Housing bill: A ray of light for struggling homeowners?

Last week President Bush signed legislation designed to shore up federally supported loan providers and bail out cash-strapped homeowners.

Last week President Bush signed legislation aimed at helping the dismal housing market, said Jennifer Loven in the Associated Press. Besides shoring up the federally supported loan providers, Fannie Mae and Freddie Mac, the bill also will bail out cash-strapped homeowners. A key $300 billion provision will allow roughly 400,000 homeowners to trade in their current mortgages for more affordable loans backed by the Federal Housing Administration. A homeowner’s bank doesn’t have to make the swap—though many will if it means avoiding fore­closure. “To qualify, homeowners would have to be paying more than 31 percent of their incomes toward their mortgages and show they could afford to make the payments on a new, smaller loan.”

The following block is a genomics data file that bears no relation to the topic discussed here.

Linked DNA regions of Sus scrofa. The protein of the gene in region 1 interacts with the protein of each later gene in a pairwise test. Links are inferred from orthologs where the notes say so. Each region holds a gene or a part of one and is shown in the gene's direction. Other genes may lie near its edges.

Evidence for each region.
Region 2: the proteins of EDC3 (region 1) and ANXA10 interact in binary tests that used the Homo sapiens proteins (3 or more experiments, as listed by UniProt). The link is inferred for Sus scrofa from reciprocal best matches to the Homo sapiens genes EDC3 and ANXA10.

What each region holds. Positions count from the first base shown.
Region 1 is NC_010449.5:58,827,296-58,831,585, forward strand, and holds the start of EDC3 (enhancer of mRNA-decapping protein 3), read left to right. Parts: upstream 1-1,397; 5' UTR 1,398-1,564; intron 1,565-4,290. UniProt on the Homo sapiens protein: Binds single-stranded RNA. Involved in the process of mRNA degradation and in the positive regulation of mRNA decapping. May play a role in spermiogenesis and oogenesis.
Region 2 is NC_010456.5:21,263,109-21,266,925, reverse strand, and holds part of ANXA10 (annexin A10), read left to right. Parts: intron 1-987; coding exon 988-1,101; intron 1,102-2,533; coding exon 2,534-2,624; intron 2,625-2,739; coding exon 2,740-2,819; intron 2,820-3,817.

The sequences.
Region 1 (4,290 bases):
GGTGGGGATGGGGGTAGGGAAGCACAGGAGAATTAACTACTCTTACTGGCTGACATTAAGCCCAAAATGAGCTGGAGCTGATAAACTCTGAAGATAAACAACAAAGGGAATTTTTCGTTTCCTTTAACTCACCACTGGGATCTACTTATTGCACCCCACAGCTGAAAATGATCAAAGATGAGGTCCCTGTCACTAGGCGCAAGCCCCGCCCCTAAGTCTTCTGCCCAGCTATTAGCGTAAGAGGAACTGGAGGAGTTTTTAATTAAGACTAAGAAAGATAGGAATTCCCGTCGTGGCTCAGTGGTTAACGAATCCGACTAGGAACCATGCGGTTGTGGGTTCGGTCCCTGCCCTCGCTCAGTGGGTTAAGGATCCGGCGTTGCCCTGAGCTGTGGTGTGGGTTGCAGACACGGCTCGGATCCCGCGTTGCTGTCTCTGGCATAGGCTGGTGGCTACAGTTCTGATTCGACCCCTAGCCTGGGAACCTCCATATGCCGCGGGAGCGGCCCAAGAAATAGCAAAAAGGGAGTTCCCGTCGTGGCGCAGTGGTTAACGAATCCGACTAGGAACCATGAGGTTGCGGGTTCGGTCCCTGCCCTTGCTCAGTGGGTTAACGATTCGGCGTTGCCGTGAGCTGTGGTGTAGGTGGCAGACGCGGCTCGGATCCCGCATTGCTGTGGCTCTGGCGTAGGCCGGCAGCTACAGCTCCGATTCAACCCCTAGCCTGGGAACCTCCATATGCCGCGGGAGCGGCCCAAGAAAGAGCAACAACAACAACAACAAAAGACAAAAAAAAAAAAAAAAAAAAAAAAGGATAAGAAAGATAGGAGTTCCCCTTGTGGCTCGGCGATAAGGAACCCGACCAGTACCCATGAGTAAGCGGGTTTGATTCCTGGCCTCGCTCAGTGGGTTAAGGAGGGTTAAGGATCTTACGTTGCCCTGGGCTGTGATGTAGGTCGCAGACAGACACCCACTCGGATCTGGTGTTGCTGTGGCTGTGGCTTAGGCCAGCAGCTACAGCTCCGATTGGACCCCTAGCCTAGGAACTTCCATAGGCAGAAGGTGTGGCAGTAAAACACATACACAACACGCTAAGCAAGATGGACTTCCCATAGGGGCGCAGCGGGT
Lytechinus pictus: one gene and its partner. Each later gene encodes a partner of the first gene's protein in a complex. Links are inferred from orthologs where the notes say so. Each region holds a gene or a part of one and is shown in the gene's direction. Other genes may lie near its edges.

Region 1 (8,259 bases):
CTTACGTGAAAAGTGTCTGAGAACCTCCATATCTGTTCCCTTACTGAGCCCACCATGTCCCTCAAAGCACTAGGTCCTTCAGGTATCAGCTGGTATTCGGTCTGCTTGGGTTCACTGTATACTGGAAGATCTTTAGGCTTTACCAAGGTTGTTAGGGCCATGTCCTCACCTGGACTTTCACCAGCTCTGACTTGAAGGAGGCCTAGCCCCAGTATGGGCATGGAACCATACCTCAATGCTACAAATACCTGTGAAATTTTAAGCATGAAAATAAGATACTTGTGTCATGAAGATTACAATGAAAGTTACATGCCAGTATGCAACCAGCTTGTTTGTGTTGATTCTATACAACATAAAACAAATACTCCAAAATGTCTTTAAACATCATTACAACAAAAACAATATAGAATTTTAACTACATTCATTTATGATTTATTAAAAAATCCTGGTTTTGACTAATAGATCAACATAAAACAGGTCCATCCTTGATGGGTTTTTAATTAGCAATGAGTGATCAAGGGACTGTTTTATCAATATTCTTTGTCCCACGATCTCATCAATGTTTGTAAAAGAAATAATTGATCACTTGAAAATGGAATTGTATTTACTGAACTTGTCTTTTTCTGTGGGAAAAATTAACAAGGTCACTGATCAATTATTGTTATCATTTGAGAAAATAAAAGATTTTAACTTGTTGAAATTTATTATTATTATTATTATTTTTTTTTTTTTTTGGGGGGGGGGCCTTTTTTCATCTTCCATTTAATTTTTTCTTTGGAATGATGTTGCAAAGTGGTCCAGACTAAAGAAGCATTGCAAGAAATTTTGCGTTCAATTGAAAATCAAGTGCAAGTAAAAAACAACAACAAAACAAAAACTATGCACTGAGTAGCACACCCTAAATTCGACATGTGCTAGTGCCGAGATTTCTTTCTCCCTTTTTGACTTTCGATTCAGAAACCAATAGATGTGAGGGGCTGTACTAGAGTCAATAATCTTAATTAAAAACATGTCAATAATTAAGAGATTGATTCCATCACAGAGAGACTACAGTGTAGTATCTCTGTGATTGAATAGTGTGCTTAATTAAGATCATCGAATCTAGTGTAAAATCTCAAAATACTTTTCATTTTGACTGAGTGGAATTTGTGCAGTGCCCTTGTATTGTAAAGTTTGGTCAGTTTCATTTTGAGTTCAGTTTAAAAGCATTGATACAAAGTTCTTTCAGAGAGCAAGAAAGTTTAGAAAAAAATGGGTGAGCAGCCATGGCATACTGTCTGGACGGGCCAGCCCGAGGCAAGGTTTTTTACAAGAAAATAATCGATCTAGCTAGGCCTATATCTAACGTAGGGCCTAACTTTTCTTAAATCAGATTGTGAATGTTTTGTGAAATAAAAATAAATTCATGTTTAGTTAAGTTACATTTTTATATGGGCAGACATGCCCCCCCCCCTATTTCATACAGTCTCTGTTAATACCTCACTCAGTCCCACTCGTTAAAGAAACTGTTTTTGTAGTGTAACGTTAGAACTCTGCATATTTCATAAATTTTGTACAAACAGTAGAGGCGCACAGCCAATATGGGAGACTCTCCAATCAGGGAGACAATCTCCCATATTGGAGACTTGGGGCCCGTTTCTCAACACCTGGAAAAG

“Millions of people have the potential to benefit from the bill,” said Ron Lieber in The New York Times. Many home­owners are struggling, and in times like these, “there is no shame in taking advantage of what is offered.” Besides help for struggling owners and tax credits for first-time buyers, the bill includes “handouts” for longtime homeowners, returning veterans, and senior citizens who want to tap their home equity without getting hit with big fees. The law also raises the ceiling on conforming loans—those that qualify for the lowest rates—to 115 percent of the local median home price (up to $625,000). And homeowners who take the standard deduction on their income taxes will be able to claim an additional $500 for single returns and $1,000 for joint returns.

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